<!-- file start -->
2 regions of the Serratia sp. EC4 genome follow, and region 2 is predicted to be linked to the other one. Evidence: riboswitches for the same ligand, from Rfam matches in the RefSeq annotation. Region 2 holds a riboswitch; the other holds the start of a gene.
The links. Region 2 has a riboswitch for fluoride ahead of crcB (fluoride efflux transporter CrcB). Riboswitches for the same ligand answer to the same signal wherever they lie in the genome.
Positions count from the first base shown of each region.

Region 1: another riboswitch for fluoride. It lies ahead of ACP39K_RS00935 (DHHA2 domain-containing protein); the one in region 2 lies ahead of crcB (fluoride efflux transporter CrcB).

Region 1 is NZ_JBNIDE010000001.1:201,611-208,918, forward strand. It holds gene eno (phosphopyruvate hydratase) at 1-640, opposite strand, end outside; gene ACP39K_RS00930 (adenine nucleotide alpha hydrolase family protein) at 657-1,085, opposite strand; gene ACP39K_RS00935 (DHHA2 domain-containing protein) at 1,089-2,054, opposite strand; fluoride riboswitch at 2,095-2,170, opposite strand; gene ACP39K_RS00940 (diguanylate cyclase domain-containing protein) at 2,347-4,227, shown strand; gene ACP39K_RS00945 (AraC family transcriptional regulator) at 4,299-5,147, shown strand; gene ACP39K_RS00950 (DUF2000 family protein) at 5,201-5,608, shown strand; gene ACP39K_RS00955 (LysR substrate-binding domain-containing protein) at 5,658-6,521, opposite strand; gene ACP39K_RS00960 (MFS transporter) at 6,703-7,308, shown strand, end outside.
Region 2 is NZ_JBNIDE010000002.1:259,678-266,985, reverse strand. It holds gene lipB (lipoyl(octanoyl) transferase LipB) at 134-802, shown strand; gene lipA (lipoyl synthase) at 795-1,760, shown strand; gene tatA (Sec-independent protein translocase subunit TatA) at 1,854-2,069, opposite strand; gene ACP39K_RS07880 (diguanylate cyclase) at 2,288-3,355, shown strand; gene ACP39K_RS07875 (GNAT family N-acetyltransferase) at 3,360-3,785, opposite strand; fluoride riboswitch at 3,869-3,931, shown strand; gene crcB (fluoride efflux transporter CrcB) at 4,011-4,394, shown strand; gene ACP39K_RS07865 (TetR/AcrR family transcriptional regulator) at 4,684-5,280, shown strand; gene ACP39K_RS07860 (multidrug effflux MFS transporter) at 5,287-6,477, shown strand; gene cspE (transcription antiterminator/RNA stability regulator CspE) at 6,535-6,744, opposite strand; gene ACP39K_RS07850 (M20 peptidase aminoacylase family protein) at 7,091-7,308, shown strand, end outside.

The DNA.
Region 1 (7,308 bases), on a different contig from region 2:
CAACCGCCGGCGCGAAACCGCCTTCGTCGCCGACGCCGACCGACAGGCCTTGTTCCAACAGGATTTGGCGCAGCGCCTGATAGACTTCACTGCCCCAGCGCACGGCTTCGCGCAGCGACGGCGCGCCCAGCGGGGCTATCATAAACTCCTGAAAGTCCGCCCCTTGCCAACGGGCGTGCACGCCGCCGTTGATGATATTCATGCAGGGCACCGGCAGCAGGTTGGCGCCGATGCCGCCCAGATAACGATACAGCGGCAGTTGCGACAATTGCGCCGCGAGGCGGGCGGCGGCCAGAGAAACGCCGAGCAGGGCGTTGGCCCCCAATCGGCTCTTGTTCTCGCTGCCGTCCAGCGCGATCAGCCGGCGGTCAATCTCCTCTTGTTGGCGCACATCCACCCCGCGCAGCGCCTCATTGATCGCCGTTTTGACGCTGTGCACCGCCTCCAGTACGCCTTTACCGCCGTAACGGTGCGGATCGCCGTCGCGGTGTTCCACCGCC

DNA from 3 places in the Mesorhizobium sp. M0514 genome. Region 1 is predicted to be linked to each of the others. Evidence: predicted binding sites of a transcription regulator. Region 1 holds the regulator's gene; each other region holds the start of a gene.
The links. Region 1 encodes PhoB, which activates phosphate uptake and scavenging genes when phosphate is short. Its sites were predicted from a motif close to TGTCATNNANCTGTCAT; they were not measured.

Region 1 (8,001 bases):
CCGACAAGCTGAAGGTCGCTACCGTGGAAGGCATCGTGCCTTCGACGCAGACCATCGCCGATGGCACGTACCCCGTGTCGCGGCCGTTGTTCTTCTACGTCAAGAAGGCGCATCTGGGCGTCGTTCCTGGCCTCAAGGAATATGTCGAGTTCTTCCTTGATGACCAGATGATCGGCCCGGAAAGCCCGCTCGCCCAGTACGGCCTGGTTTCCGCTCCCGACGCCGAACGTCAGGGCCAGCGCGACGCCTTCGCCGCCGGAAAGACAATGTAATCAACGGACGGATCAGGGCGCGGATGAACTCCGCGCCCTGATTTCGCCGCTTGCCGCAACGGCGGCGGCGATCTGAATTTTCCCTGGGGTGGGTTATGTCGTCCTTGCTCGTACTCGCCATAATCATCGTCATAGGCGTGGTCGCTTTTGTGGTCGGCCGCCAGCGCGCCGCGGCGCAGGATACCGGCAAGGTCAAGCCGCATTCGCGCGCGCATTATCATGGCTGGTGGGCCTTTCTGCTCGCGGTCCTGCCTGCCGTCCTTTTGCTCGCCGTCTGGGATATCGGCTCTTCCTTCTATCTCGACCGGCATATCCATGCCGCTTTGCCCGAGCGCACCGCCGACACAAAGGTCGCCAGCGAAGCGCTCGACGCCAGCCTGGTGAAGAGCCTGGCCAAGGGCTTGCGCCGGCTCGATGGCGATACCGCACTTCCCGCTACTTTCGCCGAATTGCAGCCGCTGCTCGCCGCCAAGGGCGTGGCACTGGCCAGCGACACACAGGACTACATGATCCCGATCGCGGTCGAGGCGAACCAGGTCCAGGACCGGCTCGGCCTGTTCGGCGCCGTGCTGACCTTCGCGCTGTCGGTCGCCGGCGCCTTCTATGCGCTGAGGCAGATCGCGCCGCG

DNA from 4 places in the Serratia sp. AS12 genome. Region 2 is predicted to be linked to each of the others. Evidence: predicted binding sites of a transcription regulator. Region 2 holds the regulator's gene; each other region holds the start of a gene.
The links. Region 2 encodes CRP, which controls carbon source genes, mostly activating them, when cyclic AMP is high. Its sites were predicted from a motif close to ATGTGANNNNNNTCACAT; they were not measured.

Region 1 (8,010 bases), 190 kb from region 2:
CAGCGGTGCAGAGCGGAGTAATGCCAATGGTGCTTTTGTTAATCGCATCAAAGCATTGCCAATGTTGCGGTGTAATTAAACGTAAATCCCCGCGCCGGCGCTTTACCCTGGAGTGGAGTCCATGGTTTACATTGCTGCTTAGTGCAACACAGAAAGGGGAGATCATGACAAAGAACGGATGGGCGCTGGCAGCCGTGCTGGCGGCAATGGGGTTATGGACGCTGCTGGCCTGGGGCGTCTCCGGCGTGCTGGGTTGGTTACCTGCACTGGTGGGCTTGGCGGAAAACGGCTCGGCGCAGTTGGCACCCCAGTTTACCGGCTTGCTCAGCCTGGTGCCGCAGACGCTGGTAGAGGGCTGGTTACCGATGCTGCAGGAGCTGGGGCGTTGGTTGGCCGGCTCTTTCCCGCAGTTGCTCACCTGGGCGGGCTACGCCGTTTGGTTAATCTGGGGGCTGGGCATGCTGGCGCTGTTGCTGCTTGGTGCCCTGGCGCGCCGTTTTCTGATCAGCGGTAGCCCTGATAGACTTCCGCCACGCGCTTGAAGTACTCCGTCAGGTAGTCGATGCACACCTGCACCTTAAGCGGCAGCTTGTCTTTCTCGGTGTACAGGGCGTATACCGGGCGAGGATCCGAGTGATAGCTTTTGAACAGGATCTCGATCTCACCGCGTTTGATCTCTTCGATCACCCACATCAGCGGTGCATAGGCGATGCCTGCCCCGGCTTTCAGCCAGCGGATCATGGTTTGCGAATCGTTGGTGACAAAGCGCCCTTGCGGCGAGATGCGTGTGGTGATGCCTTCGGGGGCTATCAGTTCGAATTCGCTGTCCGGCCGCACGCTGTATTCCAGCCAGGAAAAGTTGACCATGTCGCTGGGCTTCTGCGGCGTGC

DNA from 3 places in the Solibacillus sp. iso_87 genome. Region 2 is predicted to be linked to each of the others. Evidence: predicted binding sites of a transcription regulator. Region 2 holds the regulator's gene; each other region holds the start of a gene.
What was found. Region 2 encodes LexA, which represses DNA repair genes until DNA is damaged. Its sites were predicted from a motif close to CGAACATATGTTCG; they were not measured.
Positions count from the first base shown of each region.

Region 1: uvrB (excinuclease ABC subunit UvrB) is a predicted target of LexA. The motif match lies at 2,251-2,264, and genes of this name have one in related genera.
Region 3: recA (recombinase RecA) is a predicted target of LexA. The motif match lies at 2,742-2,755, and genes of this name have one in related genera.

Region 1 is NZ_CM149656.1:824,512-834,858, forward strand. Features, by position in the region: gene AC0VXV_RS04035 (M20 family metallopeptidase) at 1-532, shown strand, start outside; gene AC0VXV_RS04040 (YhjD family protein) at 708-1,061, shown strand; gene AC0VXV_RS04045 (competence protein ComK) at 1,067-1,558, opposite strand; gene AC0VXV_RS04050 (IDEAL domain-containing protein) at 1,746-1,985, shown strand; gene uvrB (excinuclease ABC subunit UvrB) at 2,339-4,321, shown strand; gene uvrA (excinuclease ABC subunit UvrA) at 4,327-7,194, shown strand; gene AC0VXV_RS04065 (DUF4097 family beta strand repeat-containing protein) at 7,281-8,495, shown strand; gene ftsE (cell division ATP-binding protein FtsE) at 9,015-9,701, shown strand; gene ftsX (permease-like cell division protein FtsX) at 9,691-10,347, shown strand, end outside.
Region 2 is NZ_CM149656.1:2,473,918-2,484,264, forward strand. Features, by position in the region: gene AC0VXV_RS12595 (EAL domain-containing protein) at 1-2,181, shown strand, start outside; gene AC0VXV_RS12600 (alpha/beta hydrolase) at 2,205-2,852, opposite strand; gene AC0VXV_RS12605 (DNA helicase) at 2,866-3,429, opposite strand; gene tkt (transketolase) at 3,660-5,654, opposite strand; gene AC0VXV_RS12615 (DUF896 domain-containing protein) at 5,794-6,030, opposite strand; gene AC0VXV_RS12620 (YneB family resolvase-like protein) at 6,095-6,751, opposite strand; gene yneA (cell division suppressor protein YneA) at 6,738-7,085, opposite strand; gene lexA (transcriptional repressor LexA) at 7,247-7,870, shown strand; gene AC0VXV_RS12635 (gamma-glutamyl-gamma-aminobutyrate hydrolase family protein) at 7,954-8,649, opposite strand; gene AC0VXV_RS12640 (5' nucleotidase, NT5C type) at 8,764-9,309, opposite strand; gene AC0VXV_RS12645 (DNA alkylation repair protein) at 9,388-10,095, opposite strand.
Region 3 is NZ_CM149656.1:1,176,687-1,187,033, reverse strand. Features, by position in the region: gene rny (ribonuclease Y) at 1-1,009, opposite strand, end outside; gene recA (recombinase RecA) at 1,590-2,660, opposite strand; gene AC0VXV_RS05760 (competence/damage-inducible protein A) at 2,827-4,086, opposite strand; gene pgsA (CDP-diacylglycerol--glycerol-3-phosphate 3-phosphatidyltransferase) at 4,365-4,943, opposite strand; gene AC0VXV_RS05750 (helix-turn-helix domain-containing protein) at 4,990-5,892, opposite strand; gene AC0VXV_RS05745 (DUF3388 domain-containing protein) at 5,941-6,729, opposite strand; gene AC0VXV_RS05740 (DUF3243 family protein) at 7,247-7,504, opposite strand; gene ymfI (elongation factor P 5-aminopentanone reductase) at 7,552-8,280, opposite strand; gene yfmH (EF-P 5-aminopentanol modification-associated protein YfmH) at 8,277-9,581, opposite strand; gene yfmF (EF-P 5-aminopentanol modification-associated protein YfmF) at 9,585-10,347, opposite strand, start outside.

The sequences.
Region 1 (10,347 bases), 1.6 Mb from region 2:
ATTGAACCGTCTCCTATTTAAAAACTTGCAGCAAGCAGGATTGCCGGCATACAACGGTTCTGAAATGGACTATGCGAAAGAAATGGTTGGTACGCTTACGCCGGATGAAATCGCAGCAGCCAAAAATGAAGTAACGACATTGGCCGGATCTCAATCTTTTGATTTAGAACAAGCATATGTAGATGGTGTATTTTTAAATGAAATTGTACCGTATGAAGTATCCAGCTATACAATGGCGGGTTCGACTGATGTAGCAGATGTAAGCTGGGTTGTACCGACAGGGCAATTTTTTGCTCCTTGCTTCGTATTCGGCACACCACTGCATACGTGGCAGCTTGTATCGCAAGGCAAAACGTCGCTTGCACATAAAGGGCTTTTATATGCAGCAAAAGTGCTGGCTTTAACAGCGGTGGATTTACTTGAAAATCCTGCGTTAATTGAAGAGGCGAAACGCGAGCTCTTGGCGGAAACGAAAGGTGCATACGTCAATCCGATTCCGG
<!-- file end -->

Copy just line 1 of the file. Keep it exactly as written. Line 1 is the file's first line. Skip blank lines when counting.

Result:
2 regions of the Serratia sp. EC4 genome follow, and region 2 is predicted to be linked to the other one. Evidence: riboswitches for the same ligand, from Rfam matches in the RefSeq annotation. Region 2 holds a riboswitch; the other holds the start of a gene.